Thursday, August 18, 2011

Bringing Dynamics Back

Here's something that I need to share with all my fellow musicians, especially the ones who like to play plugged in: I hate loud music. Louder is not better, it is just more painful and damages my hearing. If you turn it up to 11 I will not sit through your concerts. Really. I will walk out if I need to. I have excellent hearing, I know because I had it tested where I work as part of my training, I work at a hearing aid company.

If you feel the need to play loud, you are probably concealing a lack of understanding of dynamics. When I was a little girl I learned how to play music in band, and there were different levels that we learned to play with. The dynamics would vary according to the musical notation on any given song. It takes skill to learn how to play at different levels, and if you want it all loud all the time you are missing that. Really.

All that is happening is you are making noise. I want to hear and understand the lyrics, I want to be swept away by a melody, I want to LISTEN. Too loud music has me covering my ears and leaving the room. This is why you are more likely to see me at an unplugged event than a plugged event. Because I listen to folk instead of heavy metal, you would think this wouldn't be a problem. But I can't listen to some of my friend's bands because the music is too damn loud. Come on people! Louder is NOT BETTER! You know who you are, and I challenge you to play with a greater dynamic range and make the loud parts dramatic, and make the soft parts enchant me.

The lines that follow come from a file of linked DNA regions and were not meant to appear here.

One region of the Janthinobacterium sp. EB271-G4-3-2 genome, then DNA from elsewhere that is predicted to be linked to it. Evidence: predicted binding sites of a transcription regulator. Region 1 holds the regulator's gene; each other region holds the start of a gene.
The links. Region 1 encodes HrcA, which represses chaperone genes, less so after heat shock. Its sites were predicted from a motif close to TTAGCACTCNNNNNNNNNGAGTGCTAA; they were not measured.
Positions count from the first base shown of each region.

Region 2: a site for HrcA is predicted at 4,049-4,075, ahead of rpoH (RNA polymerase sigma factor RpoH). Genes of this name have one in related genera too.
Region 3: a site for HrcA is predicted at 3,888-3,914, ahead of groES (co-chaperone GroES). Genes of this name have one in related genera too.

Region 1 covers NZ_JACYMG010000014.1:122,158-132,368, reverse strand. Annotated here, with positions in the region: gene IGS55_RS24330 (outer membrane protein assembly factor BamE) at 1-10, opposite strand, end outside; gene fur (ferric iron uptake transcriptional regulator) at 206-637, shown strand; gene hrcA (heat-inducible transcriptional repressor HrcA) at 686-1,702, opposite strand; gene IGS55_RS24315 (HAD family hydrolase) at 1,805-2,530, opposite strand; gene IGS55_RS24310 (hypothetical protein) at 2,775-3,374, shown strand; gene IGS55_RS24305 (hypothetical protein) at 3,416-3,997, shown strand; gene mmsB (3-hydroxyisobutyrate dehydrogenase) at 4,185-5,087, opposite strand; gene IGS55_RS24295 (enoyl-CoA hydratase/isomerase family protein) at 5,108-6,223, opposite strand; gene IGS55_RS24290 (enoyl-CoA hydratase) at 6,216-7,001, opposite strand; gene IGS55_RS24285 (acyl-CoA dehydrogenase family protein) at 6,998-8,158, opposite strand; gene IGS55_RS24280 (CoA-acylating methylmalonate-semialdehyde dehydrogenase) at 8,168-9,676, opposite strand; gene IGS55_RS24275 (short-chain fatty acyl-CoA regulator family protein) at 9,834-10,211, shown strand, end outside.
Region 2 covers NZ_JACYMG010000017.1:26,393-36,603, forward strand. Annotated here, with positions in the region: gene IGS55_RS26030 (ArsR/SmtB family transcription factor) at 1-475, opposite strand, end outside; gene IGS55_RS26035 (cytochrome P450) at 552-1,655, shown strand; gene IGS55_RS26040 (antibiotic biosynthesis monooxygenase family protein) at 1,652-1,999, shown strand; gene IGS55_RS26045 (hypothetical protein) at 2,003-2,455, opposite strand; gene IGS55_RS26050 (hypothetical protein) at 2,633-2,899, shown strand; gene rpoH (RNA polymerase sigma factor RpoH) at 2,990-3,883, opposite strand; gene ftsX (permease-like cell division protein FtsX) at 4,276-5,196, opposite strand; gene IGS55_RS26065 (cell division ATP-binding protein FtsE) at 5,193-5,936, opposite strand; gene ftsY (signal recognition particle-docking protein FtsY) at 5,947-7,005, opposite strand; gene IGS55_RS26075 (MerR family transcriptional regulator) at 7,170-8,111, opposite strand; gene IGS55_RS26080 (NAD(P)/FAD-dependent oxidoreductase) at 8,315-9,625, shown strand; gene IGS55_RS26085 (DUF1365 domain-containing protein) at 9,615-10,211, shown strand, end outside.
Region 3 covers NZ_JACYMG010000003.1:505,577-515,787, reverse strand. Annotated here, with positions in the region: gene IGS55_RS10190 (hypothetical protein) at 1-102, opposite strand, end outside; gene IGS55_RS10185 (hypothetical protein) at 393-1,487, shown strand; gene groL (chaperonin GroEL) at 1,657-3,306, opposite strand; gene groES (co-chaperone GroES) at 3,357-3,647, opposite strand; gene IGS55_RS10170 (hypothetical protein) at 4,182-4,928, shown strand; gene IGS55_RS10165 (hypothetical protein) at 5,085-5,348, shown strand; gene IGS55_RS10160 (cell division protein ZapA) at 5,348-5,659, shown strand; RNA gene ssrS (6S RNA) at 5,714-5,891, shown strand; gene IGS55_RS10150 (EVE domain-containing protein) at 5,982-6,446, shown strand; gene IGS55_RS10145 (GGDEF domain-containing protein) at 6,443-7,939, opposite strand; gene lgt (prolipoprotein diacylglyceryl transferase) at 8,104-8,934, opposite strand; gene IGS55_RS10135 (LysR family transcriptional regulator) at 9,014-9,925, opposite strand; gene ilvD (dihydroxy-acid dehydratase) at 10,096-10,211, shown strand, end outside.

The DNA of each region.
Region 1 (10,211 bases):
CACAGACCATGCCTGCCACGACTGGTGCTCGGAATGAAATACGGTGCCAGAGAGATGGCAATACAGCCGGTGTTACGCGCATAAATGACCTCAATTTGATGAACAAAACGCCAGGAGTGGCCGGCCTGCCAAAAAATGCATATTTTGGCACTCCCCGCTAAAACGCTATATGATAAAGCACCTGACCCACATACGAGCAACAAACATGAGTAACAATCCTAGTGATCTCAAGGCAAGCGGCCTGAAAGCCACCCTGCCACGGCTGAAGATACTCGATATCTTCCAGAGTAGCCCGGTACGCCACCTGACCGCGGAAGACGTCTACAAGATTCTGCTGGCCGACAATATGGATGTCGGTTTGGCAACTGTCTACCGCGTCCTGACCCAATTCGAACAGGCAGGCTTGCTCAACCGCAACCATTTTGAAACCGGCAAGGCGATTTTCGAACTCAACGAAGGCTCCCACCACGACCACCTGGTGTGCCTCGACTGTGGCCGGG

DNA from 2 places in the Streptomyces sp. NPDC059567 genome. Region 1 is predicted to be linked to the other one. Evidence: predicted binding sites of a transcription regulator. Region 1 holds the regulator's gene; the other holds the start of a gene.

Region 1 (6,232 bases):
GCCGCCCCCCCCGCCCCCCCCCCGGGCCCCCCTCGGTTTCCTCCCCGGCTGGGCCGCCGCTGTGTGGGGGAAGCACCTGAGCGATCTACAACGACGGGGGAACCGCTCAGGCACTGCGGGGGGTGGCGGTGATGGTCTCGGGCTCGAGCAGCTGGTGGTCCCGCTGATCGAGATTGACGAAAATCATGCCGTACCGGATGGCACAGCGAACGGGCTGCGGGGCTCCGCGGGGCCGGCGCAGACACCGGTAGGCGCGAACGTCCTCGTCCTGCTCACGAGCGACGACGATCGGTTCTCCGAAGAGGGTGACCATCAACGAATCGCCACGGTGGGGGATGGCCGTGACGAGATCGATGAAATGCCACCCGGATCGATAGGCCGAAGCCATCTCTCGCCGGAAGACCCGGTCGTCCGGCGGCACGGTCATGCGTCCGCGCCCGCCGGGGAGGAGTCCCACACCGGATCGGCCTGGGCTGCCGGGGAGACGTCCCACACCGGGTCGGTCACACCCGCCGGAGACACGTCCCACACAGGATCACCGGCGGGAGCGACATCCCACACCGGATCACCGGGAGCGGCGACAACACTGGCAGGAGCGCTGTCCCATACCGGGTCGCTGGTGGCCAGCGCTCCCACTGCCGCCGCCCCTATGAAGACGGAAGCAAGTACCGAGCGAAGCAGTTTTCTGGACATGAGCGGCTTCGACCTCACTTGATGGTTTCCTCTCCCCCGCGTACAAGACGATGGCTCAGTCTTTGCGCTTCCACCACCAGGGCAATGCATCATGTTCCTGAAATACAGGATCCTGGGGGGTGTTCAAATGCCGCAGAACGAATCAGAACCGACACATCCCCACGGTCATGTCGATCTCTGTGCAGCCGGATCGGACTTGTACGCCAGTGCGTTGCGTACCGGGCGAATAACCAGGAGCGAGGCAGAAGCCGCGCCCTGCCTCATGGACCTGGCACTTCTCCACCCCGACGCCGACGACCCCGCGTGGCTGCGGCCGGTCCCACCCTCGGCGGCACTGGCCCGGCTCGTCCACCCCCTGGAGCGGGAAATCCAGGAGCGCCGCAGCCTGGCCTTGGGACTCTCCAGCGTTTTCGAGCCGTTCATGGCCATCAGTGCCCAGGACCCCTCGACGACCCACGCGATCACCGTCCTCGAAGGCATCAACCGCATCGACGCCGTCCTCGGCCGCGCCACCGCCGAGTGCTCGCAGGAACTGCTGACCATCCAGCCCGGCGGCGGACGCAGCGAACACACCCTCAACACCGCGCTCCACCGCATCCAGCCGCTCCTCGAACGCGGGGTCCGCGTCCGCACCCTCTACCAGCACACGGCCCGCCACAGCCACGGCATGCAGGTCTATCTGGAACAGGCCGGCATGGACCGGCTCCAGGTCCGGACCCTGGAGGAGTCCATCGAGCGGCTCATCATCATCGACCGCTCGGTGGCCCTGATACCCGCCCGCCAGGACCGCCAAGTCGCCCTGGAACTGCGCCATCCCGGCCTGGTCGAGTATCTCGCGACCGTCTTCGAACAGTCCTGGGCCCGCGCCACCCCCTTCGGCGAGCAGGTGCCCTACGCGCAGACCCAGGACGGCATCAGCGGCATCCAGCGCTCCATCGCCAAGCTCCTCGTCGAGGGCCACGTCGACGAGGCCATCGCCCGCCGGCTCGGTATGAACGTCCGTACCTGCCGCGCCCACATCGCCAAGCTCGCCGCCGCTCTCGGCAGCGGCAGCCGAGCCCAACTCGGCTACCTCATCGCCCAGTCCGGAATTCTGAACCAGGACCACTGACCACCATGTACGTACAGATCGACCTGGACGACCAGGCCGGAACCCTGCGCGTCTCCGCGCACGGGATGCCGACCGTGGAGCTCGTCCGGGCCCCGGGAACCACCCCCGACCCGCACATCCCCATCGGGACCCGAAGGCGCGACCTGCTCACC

By the way, if you love to play that loud music, you and your family probably have measurable hearing loss because of it. Your fans as well. If you can't hear soft music, you should probably have that looked at. Loud is not an intelligent lifestyle, it's harmful to the quality of music you are capable of creating as well as your quality of life. And I am not a fan of yours or your band. I won't be going to your shows and buying your records. It's too bad really, because I give really good audience.

But don't just think about me, think about the 6.5 million teenagers with hearing loss. Most of this is preventable by playing their headphones at a more reasonable level. By the way that number is 31% more than it was a decade ago.

Ever notice that in a really good dramatic movie you have to listen closely to the dialog sometimes? The actors are speaking softly so you have pay closer attention to what they have to say. It's called drama. Loud isn't dramatic it's just obnoxious. Being obnoxious is being hateful to your listeners, and causing permanent damage to their hearing is just foolish. This is not cool. Really.

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